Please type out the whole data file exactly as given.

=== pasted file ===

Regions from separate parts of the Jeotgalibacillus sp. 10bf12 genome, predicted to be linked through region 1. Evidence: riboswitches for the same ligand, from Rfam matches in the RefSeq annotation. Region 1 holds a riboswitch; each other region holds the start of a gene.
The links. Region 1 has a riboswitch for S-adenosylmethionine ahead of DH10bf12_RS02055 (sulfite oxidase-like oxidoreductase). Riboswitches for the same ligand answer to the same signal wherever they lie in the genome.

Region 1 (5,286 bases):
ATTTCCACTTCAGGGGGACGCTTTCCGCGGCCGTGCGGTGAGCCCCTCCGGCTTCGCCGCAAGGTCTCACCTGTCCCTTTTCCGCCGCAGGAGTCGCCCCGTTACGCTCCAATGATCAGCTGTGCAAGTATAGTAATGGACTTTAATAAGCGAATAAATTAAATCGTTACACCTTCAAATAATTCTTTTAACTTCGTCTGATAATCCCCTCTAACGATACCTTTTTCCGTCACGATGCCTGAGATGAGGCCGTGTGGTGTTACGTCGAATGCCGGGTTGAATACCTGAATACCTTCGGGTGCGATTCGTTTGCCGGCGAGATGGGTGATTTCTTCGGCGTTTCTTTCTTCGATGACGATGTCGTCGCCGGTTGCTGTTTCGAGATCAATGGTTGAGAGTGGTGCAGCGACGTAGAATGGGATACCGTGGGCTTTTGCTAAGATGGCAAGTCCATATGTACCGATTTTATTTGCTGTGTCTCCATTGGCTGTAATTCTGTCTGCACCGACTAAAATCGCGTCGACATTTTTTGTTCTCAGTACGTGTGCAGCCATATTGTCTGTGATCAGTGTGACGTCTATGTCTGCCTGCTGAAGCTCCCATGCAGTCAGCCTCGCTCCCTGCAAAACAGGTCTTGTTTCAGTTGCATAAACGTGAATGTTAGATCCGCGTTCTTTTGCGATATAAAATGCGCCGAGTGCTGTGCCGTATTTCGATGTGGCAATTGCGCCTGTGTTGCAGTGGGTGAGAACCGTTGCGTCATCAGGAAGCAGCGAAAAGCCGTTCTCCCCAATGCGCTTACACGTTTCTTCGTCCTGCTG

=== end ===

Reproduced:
Regions from separate parts of the Jeotgalibacillus sp. 10bf12 genome, predicted to be linked through region 1. Evidence: riboswitches for the same ligand, from Rfam matches in the RefSeq annotation. Region 1 holds a riboswitch; each other region holds the start of a gene.
The links. Region 1 has a riboswitch for S-adenosylmethionine ahead of DH10bf12_RS02055 (sulfite oxidase-like oxidoreductase). Riboswitches for the same ligand answer to the same signal wherever they lie in the genome.

Region 1 (5,286 bases):
ATTTCCACTTCAGGGGGACGCTTTCCGCGGCCGTGCGGTGAGCCCCTCCGGCTTCGCCGCAAGGTCTCACCTGTCCCTTTTCCGCCGCAGGAGTCGCCCCGTTACGCTCCAATGATCAGCTGTGCAAGTATAGTAATGGACTTTAATAAGCGAATAAATTAAATCGTTACACCTTCAAATAATTCTTTTAACTTCGTCTGATAATCCCCTCTAACGATACCTTTTTCCGTCACGATGCCTGAGATGAGGCCGTGTGGTGTTACGTCGAATGCCGGGTTGAATACCTGAATACCTTCGGGTGCGATTCGTTTGCCGGCGAGATGGGTGATTTCTTCGGCGTTTCTTTCTTCGATGACGATGTCGTCGCCGGTTGCTGTTTCGAGATCAATGGTTGAGAGTGGTGCAGCGACGTAGAATGGGATACCGTGGGCTTTTGCTAAGATGGCAAGTCCATATGTACCGATTTTATTTGCTGTGTCTCCATTGGCTGTAATTCTGTCTGCACCGACTAAAATCGCGTCGACATTTTTTGTTCTCAGTACGTGTGCAGCCATATTGTCTGTGATCAGTGTGACGTCTATGTCTGCCTGCTGAAGCTCCCATGCAGTCAGCCTCGCTCCCTGCAAAACAGGTCTTGTTTCAGTTGCATAAACGTGAATGTTAGATCCGCGTTCTTTTGCGATATAAAATGCGCCGAGTGCTGTGCCGTATTTCGATGTGGCAATTGCGCCTGTGTTGCAGTGGGTGAGAACCGTTGCGTCATCAGGAAGCAGCGAAAAGCCGTTCTCCCCAATGCGCTTACACGTTTCTTCGTCCTGCTG